track the terminal time reference using the terminal time tracking loop in accordance with the terminal sync hop receive time;
search for a master sync hop return;
receive, by the network communication interface, the master sync hop return at a master sync hop receive time;
track the master time reference using the master time tracking loop in accordance with the master sync hop receive time;
calculate a time difference between the master sync hop receive time and the terminal sync hop receive time; and
adjust the terminal time reference tracked by the terminal tracking loop based on the calculated time difference.
10. The modem of claim 9, wherein the signal processor is configured to adjust the terminal time reference based on the calculated time difference by changing, in a same direction, both a transmit time of the terminal sync hop and the estimated terminal sync hop receive time.
11. The modem of claim 9, wherein, after the terminal time reference is adjusted, the terminal time reference and the master time reference are aligned.
12. The modem of claim 9, wherein the modem receives the terminal sync hop return from a signal relay, and
wherein the memory further stores instructions that, when executed by the signal processor, cause the signal processor to estimate a range to the signal relay by:
calculating a terminal sync hop delay between a transmit time of the terminal sync hop and the terminal sync hop receive time; and
dividing the terminal sync hop delay by the speed of light.
13. The modem of claim 9, wherein the memory further stores instructions that, when executed by the signal processor, cause the signal processor to adjust the terminal time reference when a range between the terminal and the signal relay changes by:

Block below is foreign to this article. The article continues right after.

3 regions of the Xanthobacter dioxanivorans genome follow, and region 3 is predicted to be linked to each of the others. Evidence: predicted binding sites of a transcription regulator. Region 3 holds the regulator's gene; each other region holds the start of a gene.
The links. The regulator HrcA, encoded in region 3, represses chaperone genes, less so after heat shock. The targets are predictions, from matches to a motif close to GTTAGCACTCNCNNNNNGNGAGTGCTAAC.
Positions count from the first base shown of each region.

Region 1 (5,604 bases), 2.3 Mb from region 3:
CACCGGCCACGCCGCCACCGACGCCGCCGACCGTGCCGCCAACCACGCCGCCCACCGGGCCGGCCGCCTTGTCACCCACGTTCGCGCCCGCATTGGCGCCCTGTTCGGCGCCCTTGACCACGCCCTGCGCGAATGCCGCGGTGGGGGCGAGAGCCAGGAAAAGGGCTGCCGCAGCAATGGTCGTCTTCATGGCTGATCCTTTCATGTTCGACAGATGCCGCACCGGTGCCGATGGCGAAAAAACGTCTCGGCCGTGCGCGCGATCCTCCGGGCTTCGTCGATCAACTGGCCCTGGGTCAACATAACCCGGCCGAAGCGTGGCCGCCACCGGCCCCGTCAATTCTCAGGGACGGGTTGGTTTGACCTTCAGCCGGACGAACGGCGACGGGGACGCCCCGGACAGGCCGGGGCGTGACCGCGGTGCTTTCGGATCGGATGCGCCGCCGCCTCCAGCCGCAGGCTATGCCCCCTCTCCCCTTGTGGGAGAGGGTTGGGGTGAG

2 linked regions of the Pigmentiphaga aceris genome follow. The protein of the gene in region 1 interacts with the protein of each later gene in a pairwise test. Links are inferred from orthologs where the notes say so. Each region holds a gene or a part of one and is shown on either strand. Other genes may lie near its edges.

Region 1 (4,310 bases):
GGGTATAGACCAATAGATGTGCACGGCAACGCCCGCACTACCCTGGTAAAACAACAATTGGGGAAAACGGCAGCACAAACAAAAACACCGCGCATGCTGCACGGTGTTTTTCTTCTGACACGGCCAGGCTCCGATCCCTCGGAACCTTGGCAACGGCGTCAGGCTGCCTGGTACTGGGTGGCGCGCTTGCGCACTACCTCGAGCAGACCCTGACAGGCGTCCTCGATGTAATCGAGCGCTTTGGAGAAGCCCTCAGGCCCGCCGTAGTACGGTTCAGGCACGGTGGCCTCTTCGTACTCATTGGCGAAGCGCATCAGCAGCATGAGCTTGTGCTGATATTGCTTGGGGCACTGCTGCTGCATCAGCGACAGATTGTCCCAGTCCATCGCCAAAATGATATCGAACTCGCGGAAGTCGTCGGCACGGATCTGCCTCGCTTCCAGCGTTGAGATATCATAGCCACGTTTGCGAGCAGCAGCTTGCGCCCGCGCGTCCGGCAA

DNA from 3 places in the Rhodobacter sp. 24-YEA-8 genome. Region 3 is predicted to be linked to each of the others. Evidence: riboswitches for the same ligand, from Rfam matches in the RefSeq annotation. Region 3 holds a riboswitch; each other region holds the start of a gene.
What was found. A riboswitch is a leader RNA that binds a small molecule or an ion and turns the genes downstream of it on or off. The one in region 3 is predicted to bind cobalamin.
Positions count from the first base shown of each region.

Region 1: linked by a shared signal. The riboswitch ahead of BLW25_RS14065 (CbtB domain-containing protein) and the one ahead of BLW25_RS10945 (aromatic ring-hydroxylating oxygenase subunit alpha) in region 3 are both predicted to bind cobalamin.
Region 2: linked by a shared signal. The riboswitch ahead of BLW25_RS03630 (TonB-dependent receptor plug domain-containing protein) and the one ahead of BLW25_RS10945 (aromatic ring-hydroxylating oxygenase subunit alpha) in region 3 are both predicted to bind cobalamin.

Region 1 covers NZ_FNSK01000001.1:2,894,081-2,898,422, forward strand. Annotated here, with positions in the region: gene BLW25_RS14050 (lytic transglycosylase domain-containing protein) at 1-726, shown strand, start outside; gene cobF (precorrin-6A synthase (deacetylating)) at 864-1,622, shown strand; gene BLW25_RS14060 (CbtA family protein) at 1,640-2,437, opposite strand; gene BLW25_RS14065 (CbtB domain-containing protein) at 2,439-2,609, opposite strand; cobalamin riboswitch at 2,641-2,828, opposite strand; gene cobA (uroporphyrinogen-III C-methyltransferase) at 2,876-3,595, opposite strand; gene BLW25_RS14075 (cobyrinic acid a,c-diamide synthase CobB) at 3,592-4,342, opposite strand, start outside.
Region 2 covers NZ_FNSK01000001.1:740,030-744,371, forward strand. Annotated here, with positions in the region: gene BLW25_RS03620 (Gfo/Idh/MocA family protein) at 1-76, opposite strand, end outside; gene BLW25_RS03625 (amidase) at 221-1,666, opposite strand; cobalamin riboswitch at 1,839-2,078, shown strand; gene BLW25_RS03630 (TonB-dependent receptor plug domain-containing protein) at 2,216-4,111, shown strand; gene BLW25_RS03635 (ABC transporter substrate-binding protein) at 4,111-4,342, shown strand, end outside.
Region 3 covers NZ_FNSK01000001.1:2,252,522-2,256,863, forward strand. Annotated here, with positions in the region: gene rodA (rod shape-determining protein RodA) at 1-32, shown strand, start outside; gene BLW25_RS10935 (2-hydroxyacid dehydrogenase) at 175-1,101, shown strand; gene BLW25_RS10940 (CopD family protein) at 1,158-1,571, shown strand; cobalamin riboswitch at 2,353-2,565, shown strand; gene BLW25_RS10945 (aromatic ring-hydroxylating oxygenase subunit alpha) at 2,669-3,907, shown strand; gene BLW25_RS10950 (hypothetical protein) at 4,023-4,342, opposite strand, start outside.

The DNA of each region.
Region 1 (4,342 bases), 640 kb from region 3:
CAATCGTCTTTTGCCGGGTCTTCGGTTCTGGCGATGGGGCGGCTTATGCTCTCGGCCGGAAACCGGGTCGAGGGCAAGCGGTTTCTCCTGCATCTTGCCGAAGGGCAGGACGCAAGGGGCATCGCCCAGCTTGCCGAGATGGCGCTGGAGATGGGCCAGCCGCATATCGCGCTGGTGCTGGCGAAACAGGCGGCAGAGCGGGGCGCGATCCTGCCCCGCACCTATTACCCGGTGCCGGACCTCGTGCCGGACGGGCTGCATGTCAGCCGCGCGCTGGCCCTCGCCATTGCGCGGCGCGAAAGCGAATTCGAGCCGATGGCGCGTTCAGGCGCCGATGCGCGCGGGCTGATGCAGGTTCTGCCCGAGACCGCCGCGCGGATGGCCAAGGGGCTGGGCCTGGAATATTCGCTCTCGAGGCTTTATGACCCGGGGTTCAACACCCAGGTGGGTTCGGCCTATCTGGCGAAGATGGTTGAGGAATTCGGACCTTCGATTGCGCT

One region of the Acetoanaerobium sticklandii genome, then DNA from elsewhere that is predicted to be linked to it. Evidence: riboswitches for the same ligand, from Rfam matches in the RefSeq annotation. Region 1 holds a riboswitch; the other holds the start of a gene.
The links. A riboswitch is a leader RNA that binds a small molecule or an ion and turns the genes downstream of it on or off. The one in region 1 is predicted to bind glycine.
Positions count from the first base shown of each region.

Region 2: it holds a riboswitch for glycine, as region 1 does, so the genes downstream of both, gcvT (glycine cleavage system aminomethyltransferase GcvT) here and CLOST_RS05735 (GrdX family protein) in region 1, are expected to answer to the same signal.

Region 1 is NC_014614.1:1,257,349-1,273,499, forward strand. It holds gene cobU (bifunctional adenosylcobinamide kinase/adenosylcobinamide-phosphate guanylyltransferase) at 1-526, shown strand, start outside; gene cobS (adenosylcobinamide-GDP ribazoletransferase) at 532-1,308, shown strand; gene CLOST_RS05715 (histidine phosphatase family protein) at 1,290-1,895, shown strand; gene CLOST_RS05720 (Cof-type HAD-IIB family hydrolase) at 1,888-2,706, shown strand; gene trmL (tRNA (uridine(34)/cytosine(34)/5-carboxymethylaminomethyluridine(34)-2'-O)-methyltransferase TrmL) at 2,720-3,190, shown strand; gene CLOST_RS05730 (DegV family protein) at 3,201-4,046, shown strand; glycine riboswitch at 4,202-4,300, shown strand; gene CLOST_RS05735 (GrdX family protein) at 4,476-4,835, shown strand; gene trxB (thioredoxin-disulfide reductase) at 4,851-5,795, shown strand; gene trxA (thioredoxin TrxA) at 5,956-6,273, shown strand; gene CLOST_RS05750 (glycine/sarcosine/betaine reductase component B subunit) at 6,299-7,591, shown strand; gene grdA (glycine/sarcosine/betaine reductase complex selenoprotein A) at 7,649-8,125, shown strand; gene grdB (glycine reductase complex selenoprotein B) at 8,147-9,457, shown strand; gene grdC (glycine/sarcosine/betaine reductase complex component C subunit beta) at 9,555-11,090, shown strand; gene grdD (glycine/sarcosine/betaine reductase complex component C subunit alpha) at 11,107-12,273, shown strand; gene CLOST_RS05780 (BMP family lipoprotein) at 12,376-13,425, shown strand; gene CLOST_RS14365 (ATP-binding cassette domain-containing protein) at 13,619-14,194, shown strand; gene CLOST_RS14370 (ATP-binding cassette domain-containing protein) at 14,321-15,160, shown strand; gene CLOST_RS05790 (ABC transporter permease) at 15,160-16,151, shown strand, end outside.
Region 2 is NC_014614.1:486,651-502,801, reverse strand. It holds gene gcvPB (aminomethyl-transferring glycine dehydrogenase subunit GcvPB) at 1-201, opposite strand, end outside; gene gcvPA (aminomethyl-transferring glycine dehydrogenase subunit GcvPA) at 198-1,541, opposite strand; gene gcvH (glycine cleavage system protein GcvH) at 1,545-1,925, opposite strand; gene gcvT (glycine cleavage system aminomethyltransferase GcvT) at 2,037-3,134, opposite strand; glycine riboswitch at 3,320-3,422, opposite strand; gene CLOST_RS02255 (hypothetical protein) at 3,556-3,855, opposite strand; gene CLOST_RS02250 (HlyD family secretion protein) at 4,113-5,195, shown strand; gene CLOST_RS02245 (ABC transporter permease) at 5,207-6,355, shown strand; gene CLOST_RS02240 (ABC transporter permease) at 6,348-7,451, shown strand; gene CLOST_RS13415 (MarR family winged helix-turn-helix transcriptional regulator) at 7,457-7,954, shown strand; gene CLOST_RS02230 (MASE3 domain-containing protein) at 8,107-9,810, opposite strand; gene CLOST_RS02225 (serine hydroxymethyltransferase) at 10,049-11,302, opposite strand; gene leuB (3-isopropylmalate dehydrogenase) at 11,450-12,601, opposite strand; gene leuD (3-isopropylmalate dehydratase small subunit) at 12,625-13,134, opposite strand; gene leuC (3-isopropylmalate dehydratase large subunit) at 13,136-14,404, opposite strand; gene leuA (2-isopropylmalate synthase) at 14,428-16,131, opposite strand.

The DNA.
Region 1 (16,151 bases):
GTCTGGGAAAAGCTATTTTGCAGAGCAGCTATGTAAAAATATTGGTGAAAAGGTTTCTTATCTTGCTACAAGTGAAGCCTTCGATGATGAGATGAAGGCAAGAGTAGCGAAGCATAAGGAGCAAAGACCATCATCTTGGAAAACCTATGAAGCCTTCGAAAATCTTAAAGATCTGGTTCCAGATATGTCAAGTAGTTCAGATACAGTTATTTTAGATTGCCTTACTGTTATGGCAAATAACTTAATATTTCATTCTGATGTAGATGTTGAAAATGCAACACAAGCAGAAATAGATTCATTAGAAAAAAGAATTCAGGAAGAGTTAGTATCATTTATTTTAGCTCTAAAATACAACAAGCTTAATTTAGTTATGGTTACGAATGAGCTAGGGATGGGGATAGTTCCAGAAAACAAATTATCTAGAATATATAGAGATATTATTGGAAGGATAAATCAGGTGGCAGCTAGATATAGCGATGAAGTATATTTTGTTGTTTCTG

detecting a change in a terminal sync hop delay between a transmit time of the terminal sync hop and the terminal sync hop receive time; and
adjusting the time at which the terminal sync hop is transmitted and the estimated terminal sync hop receive time, in opposite directions, by half the change in the terminal sync hop delay.
14. The modem of claim 9, wherein the modem is configured to search for the terminal sync hop return before it searches for the master sync hop return.
15. The modem of claim 9, wherein the modem is configured to search for the terminal sync hop return after it searches for the master sync hop return.
16. The modem of claim 9, wherein the modem is configured to search, concurrently, for both the terminal sync hop return and the master sync hop return.
17. A communication system comprising:
a signal relay;
a master modem comprising a master network communication interface, a master time tracking loop configured to track a master time reference, and a master signal processor coupled to first memory, the first memory storing instructions that, when executed by the master signal processor cause the master signal processor to:
transmit to the signal relay, by the master network communication interface, a master sync hop in accordance with the master time reference;